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Time Passages: Collective Memory and American Popular Culture Paperback – 27 Sep 2001


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Product details

  • Paperback: 328 pages
  • Publisher: University of Minnesota Press; Reprint edition (27 Sept. 2001)
  • Language: English
  • ISBN-10: 0816638810
  • ISBN-13: 978-0816638819
  • Product Dimensions: 14 x 3.6 x 21.6 cm
  • Amazon Bestsellers Rank: 2,042,868 in Books (See Top 100 in Books)

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Amazon.com: 4 reviews
18 of 20 people found the following review helpful
Time Passages is a great read...! 15 Sept. 2002
By A Customer - Published on Amazon.com
Format: Paperback
I hope you don't take too much stock in the prior "review." Lipsitz's Time Passages is a great introduction to thinking critically about different forms of popular culture (TV, film, music, and so on). Lipsitz links a diverse range of pop cultural forms with the larger worlds around us. That takes a lot of doing, especially since we take for granted most of what we consume passively. Most of us figure that entertainment doesn't hold any significant meaning beyond our own individual enjoyment. Lipsitz reminds us that what we often take for granted is almost never taken for granted by corporate elites who spend a lot of time and money trying to figure out how to create loyalties, tastes and styles emptied of substantive content. The book also reminds us that pop culture is a place where ordinary folks have also tried to say important things about the world as they see it and sometimes as how they'd like to see it.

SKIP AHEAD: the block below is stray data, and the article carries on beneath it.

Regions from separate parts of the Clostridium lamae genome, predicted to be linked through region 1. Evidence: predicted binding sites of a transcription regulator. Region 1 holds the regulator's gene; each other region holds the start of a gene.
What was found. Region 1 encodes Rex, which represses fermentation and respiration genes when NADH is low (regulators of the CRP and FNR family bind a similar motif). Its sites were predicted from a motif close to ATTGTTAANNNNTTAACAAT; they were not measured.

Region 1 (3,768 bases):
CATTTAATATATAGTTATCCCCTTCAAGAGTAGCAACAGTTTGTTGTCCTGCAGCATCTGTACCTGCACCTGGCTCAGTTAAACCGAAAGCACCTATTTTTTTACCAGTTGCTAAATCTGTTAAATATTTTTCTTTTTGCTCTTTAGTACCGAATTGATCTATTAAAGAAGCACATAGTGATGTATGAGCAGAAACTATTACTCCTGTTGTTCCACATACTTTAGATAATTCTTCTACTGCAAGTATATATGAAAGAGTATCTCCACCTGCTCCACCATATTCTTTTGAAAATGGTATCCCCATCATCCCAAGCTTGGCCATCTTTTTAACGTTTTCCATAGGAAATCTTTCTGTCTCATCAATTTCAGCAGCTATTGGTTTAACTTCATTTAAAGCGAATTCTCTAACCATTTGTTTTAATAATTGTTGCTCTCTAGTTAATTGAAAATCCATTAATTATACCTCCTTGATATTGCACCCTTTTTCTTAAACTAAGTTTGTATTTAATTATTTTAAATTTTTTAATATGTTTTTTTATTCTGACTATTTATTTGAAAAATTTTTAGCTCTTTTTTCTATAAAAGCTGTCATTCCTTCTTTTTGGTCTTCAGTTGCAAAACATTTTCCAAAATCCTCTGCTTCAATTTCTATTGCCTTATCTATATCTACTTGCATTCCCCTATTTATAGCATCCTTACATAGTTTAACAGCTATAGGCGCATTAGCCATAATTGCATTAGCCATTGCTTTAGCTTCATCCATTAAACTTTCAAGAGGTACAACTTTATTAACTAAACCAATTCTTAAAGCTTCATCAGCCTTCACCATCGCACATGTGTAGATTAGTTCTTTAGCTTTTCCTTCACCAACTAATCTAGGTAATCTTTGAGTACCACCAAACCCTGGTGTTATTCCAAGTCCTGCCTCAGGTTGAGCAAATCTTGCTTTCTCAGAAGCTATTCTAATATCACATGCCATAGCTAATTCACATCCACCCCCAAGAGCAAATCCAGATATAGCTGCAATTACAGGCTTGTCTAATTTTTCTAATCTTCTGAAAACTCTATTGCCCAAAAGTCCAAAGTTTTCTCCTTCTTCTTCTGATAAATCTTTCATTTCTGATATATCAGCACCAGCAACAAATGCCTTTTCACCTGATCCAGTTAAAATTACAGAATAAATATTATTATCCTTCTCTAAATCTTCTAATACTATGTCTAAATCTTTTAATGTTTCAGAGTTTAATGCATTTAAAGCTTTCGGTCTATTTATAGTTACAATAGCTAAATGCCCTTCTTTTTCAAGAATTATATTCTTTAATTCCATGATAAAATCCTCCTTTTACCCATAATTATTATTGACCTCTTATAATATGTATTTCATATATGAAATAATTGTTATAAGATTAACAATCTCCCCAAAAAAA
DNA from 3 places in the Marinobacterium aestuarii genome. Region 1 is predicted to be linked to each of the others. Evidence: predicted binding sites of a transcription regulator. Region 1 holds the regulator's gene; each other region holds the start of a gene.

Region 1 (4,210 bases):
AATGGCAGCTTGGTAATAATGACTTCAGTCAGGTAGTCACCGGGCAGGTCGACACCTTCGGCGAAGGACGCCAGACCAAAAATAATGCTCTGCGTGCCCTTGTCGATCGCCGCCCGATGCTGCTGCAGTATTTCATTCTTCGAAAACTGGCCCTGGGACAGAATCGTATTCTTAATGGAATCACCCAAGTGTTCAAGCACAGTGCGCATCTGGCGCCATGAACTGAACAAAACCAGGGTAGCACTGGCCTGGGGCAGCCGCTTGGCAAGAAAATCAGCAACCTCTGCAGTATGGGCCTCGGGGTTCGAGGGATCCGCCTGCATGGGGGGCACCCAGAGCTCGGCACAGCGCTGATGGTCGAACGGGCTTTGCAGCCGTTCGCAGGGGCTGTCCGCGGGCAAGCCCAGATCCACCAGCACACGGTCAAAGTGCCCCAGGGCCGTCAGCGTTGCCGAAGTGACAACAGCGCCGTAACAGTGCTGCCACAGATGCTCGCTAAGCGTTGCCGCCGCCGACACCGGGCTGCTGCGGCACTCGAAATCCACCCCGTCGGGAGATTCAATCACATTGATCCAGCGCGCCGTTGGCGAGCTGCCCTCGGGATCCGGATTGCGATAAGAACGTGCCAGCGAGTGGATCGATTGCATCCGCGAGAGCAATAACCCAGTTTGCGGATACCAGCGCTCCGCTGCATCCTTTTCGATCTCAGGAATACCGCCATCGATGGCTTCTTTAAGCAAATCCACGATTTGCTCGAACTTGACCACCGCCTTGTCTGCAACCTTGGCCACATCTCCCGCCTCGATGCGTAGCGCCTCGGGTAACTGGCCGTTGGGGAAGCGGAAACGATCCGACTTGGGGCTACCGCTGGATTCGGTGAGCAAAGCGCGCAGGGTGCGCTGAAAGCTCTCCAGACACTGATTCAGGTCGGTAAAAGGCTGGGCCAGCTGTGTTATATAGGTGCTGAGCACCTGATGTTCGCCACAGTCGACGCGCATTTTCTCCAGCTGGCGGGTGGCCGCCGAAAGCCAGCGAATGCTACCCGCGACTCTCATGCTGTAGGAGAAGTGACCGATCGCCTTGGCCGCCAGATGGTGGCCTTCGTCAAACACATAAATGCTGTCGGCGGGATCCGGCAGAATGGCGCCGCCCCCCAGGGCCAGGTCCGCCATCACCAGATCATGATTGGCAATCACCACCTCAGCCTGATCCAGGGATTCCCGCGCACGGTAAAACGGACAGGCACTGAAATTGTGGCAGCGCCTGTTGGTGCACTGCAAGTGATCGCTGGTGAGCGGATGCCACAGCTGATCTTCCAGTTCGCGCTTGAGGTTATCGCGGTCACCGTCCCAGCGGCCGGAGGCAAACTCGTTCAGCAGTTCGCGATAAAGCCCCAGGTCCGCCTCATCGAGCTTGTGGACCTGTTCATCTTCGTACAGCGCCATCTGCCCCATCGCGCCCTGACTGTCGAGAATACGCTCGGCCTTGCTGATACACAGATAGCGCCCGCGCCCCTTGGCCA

2 of 2 people found the following review helpful
A Classic in Popular Culture Studies 17 Oct. 2010
By Joe Austin - Published on Amazon.com
Format: Paperback
I've taught the history of popular culture at the graduate and undergraduate levels for over a decade, and Lipsitz' book is a solid classic in the field, in print for almost 20 years and still not out of date. If you are looking for books that reassure the reader that equality, freedom, and liberty are the "whole story" of US history, I would recommend other books. If you want "interesting facts about popular culture," this may not be what you want either. But if you are seeking to understand why popular culture my worth your attention, this is an outstanding place to start. Highly recommended!
6 of 24 people found the following review helpful
Too much theory, not enough history 26 Jan. 2003
By A Customer - Published on Amazon.com
Format: Paperback
My main problem with this book is that the author makes sweeping statements and claims about the role of various forms of popular culture in various eras without providing any historical data or close analysis of any popular culture from those times. Instead, he promisciously cites a very broad range of theorists to back up his otherwise groundless assertions.
6 of 60 people found the following review helpful
The worst 31 Oct. 2001
By A Customer - Published on Amazon.com
Format: Paperback
This might be the worst book I have ever read. If you're a minority and want to read propaganda stating that the white man is oppressing you (with no real facts-just jargon) and is the reason for all of the mishaps in your life, then this is the book for you.
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